By World Healthcare Journal-
The Annual “Lychee and Dog Meat Festival” commonly known as the Yulin Dog Festival, held during the summer solstice in Guangxi, China, has drawn a fresh batch of criticism after going ahead this year, despite the current coronavirus pandemic.
However, activists are now hopeful China’s controversial dog meat festival’s days are numbered, despite organisers going ahead with the event in defiance of a new government campaign to discourage the practice.
Occurring since 2009, the festival lasts for 10 days, during which “thousands” of dogs are reported to be consumed, with both live dogs being bought for slaughter and dead dogs sold for meat.
“I do hope Yulin will change, not only for the sake of the animals but also for the health and safety of its people,” said Peter Li, China policy specialist with the Humane Society International.
“Allowing mass gatherings to trade in and consume dog meat in crowded markets and restaurants in the name of a festival poses a significant public health risk,” he added.
The event has never failed to amass huge amounts of shock and criticism from individuals and anti-cruelty organisations, but this year has drawn far more due to the added implications of the Covid-19 pandemic.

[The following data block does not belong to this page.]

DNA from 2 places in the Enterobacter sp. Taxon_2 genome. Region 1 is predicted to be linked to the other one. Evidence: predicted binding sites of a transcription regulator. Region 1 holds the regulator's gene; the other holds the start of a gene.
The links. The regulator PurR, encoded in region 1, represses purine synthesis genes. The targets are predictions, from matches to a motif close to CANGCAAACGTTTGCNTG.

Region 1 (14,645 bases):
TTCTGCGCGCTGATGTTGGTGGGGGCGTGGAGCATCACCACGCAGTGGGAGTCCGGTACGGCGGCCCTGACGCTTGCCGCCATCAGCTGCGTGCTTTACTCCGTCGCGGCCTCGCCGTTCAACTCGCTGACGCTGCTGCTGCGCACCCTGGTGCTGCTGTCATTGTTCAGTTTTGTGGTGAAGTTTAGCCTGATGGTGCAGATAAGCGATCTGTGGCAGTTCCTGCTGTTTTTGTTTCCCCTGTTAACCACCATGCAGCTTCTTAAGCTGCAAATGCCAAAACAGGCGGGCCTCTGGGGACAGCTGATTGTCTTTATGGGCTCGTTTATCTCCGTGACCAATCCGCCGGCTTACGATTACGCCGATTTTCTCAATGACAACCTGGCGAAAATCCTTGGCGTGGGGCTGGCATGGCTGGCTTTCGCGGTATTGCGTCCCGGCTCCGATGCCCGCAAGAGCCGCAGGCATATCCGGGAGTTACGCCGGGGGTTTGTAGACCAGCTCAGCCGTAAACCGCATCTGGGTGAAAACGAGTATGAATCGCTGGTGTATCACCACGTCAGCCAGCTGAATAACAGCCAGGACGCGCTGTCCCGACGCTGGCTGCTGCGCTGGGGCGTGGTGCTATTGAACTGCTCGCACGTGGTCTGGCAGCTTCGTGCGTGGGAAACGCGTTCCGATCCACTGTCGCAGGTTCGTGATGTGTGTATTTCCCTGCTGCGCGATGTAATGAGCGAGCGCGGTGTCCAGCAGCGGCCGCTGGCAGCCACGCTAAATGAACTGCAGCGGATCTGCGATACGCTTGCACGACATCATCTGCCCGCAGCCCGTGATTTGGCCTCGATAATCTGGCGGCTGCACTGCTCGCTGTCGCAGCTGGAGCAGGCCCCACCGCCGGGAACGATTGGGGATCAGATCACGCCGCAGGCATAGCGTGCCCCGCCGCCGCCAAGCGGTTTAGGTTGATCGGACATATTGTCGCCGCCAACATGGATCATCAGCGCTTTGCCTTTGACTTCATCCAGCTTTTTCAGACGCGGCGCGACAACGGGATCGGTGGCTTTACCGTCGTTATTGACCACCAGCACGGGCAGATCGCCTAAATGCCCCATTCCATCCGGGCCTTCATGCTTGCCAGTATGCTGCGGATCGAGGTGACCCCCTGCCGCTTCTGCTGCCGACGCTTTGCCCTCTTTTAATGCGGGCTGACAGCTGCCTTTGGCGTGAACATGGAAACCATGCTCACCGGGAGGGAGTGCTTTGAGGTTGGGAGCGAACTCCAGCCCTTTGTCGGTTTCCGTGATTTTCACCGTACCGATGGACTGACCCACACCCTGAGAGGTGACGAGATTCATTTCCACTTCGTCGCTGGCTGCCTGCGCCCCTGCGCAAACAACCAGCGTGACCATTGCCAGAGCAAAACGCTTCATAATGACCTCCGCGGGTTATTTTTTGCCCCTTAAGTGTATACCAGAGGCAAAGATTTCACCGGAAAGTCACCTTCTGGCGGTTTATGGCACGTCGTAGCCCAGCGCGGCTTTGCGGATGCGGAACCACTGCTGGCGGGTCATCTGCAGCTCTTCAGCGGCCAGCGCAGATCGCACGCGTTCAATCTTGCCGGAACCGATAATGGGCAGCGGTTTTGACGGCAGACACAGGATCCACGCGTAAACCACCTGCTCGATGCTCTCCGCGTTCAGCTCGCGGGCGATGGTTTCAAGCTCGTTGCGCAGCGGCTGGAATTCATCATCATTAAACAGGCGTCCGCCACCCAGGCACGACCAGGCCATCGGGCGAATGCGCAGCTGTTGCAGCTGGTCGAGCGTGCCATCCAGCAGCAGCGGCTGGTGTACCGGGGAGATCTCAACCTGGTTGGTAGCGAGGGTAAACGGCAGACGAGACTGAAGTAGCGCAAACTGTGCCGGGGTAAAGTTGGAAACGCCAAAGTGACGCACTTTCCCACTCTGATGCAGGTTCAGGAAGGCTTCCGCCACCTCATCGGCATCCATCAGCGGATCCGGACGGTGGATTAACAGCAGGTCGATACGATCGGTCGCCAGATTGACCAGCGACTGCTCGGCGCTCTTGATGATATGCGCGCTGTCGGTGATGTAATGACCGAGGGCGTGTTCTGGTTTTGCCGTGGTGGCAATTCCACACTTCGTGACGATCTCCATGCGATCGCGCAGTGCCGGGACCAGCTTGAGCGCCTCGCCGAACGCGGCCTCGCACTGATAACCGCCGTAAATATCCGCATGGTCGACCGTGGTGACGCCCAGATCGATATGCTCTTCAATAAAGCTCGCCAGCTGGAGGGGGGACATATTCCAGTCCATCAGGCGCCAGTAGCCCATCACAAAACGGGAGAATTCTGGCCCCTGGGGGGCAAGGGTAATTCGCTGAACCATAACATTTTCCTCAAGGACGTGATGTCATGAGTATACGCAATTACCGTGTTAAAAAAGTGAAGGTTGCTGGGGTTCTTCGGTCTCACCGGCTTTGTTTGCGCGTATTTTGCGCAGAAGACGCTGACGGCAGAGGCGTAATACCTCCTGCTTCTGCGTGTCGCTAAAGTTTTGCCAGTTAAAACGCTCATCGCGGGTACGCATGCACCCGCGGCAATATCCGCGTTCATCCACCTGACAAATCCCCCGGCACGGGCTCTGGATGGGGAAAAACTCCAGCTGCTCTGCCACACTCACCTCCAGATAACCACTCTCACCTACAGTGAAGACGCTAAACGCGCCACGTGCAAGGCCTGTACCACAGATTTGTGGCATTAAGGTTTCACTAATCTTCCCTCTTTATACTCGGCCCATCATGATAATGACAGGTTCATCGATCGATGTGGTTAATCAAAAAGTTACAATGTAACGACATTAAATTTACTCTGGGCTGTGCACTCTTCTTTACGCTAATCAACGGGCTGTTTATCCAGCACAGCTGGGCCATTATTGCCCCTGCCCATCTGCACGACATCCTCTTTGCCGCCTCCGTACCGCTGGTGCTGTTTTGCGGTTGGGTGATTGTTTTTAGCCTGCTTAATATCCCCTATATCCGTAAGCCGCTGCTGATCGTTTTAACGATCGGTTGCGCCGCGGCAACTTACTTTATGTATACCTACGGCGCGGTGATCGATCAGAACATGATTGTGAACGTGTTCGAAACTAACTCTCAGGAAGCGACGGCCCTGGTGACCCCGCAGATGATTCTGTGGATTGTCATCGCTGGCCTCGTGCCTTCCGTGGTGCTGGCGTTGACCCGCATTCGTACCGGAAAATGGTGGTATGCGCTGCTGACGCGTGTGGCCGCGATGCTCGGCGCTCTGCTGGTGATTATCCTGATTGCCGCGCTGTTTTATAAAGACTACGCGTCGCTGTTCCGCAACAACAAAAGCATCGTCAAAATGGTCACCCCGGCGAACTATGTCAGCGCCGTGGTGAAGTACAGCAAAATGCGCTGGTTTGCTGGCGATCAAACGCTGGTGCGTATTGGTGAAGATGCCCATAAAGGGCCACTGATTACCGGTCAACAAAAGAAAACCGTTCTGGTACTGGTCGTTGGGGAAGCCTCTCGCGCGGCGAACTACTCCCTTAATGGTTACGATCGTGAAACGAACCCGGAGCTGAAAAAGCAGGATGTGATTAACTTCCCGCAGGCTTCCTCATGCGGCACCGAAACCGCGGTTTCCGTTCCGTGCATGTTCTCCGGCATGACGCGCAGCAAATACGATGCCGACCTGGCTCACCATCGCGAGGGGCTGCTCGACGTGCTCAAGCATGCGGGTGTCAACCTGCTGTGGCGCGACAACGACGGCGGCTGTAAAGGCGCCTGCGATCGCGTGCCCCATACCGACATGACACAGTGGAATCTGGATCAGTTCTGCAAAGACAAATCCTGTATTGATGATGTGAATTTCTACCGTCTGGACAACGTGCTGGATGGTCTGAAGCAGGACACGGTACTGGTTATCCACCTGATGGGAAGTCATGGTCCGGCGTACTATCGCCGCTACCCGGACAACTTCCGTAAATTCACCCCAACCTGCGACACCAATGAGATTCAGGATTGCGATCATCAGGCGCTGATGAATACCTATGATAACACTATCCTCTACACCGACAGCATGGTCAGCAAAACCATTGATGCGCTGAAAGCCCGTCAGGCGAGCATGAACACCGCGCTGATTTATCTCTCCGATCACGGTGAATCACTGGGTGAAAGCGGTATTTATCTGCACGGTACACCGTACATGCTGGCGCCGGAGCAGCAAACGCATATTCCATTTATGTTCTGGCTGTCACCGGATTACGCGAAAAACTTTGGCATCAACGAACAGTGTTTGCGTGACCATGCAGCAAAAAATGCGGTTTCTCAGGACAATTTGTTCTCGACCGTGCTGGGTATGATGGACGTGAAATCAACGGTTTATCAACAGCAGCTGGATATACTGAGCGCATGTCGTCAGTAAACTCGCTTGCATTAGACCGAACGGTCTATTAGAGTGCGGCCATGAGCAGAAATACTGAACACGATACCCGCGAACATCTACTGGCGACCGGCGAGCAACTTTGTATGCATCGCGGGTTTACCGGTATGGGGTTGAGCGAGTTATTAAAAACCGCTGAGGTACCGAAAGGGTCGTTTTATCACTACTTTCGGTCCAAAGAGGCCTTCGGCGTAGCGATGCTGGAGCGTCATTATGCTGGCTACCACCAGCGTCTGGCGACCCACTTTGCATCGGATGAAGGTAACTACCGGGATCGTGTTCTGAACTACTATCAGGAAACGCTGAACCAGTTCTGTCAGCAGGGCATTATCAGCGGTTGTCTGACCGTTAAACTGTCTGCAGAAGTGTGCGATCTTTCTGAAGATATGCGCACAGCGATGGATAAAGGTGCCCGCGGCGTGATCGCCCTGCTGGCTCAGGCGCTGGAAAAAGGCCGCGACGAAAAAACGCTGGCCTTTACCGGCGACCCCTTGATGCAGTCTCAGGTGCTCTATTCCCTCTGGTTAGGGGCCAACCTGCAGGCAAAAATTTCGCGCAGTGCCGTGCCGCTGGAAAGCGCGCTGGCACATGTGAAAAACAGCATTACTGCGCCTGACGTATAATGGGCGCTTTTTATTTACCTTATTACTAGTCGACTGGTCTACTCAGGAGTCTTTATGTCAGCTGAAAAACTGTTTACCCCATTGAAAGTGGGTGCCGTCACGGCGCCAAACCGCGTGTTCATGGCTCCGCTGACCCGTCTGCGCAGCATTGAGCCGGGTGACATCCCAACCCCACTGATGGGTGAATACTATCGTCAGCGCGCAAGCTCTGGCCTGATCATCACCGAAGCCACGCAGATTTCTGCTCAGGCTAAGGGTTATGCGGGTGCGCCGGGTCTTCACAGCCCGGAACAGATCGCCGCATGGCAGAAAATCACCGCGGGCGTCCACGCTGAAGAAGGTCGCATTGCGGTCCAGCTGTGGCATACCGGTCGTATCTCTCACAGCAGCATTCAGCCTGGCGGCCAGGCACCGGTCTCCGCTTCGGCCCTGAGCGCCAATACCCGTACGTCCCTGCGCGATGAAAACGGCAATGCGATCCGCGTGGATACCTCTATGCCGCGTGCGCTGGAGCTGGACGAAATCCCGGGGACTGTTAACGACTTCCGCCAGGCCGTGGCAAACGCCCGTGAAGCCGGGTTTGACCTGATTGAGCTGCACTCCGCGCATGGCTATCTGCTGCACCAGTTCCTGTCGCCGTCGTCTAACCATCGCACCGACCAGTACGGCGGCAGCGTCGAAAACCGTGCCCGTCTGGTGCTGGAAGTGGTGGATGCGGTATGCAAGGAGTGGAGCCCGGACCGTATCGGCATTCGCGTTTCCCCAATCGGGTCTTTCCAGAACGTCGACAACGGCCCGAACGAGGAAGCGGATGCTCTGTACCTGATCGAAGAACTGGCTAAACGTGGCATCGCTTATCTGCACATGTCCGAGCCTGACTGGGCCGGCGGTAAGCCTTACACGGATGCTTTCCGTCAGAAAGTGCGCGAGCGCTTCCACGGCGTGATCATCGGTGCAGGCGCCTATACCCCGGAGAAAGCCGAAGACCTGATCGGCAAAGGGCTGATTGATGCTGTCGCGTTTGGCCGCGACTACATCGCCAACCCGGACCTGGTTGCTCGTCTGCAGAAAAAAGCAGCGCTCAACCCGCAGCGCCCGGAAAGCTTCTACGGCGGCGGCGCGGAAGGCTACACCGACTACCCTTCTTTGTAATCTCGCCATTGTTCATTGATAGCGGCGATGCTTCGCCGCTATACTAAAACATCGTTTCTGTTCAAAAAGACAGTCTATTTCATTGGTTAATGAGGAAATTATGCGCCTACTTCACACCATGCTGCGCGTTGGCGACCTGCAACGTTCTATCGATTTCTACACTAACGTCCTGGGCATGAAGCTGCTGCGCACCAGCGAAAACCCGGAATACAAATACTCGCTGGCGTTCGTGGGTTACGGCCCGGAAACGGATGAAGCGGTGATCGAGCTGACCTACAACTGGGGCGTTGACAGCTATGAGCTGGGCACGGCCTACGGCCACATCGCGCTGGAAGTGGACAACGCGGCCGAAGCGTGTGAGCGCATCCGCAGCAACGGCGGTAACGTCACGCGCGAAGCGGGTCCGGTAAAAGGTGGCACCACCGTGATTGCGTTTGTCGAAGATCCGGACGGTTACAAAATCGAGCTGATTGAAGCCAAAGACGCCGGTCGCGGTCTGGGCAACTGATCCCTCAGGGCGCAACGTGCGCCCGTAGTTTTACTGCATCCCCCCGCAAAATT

Pictures shared on social media depict festival-goers flaunting social distancing rules, vendors butchering dogs, boiling them alive, with poor hygiene standards throughout.
The World Health Organisation has also warned that the dog trade spreads rabies and increases the risk of cholera.
“This year's dog meat festival is the same as before,” said Du Yufeng, a Chinese animal rights activist who is currently protesting against the festival and providing videos and images online. She has protested against the event for 6 years in a row.
“Butchers are laying dogs in a row on the counters to chop,”
In April, Shenzhen province became the first city in the mainland to ban the consumption of dogs, with others expected to follow.
The agriculture ministry also decided to classify dogs as pets rather than livestock, though it remains unclear how this will affect Yulin’s trade.
Currently, the Yulin Municipal Government has repeatedly maintained that it is not able to stop the festival as it claims it does not exist as an official event.
Zhang Qianqian, another animal-rights activist who was in Yulin for the festival, said it was only a matter of time before it gets banned.
“From what we understand from our conversations with meat sellers, leaders have said the consumption of dog meat won’t be allowed in future,” she said. “But banning dog-meat consumption is going to be hard and will take some time. ”
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